Nearly eight pages of the 12-page statement contain a narrative of alleged events that occurred years before the charges appearing in the indictment, including false allegations of a 2015 payoff to a Trump Tower doorman by somebody other than Trump and not at Trump’s direction in 2015. The event does not appear in the indictment, because it is well past the statute of limitations. That means the 2015 event would constitute “other act” evidence necessitating a judge to rule on its admissibility before a jury could hear it. Thanks to Bragg’s efforts, they now have.

In his press conference after court last week, Bragg gave another narrative that restated what had already been disclosed to the public (future jurors) through their Statement of Facts. It was unnecessary and — given its timing — ethically questionable. Bragg was entitled to discuss procedure, but not to do a “here is my version of the case” press conference with the public through a compliant media. Not one time did he ever say Trump was presumed innocent. Not once. That is amateurish and unfair.

Such conduct is about promoting Bragg and his prosecution of Trump, not about due process or protecting the image of our criminal justice system as one that seeks justice regardless of politics, power or position.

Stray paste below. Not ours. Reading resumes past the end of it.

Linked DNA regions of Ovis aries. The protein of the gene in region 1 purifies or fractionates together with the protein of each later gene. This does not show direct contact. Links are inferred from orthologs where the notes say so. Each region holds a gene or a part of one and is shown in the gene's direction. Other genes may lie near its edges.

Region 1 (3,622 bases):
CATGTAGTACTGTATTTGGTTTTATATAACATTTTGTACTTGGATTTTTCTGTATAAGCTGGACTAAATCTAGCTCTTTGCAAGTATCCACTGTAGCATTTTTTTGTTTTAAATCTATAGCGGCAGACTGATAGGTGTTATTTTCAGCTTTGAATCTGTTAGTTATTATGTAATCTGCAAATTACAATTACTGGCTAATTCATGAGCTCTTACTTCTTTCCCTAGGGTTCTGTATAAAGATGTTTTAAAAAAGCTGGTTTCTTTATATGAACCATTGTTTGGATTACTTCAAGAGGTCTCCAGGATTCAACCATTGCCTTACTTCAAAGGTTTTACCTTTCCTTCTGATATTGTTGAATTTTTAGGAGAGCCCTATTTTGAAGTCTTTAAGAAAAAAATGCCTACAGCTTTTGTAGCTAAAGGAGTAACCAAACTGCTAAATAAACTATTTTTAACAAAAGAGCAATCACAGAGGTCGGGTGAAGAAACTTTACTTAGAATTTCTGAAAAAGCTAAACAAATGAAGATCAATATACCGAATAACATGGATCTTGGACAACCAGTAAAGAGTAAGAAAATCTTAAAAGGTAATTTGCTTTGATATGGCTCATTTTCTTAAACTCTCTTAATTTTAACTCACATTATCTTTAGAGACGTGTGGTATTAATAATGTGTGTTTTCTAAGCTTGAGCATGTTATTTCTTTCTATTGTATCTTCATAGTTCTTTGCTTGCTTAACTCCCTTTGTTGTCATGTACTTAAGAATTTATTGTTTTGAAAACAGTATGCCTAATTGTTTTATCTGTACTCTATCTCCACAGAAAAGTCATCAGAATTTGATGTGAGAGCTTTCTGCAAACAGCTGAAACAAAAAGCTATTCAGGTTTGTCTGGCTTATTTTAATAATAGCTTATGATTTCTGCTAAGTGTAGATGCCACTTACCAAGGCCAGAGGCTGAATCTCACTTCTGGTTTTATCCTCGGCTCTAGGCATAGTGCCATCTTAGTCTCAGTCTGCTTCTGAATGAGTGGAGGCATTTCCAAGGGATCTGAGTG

Interestingly, in this biggest criminal prosecution in America, a case with ramifications beyond any in recent memory, DA Bragg will — apparently — watch his employees prosecute Trump from the back bench. Having exercised his discretion in a historically unprecedented way with a massive, unpredictable impact on the potential course of our federal government and thus, the United States… Bragg should feel morally and professionally compelled to lead the prosecution. Bragg’s absence from the prosecutor’s table in court on what he has described as “the most important, most high-profile case” wreaks of political cowardice.

In Colorado, elected district attorneys take a different approach. DA Dan Rubinstein is prosecuting the cases against former Mesa County Clerk and Recorder Tina Peters. Weld DA Michael Rourke prosecuted Chris Watts for the heinous murder of his wife and young daughters. Arapahoe DA John Kellner led the team to convict triple hammer-murderer Alex Ewing from a 1984 cold case.  At this moment, DA Michael Allen is in trial prosecuting Latecia Strauch for the alleged, brutal murder of her 11-year-old son in Colorado Springs and is leading the prosecution of the alleged Club Q mass murderer. Real prosecutors handle the most important cases in their jurisdictions. I am confident the same Colorado standard will be applied by our attorney general in the prosecution of those charged in the death of Elijah McClain.

Bragg appears to be poised to fulfill his campaign promise to “get Trump.” Along the way, he will further damage the integrity and perception of our once vaunted criminal justice system.

George Brauchler is the former district attorney for the 18th Judicial District. He also is an Owens Early Criminal Justice Fellow at the Common Sense Institute and president of the Advance Colorado Academy, which identifies, trains and connects conservative leaders in Colorado. He hosts The George Brauchler Show on 710KNUS Monday through Friday from 6 a.m. to 10 a.m. Follow him on Twitter: @GeorgeBrauchler.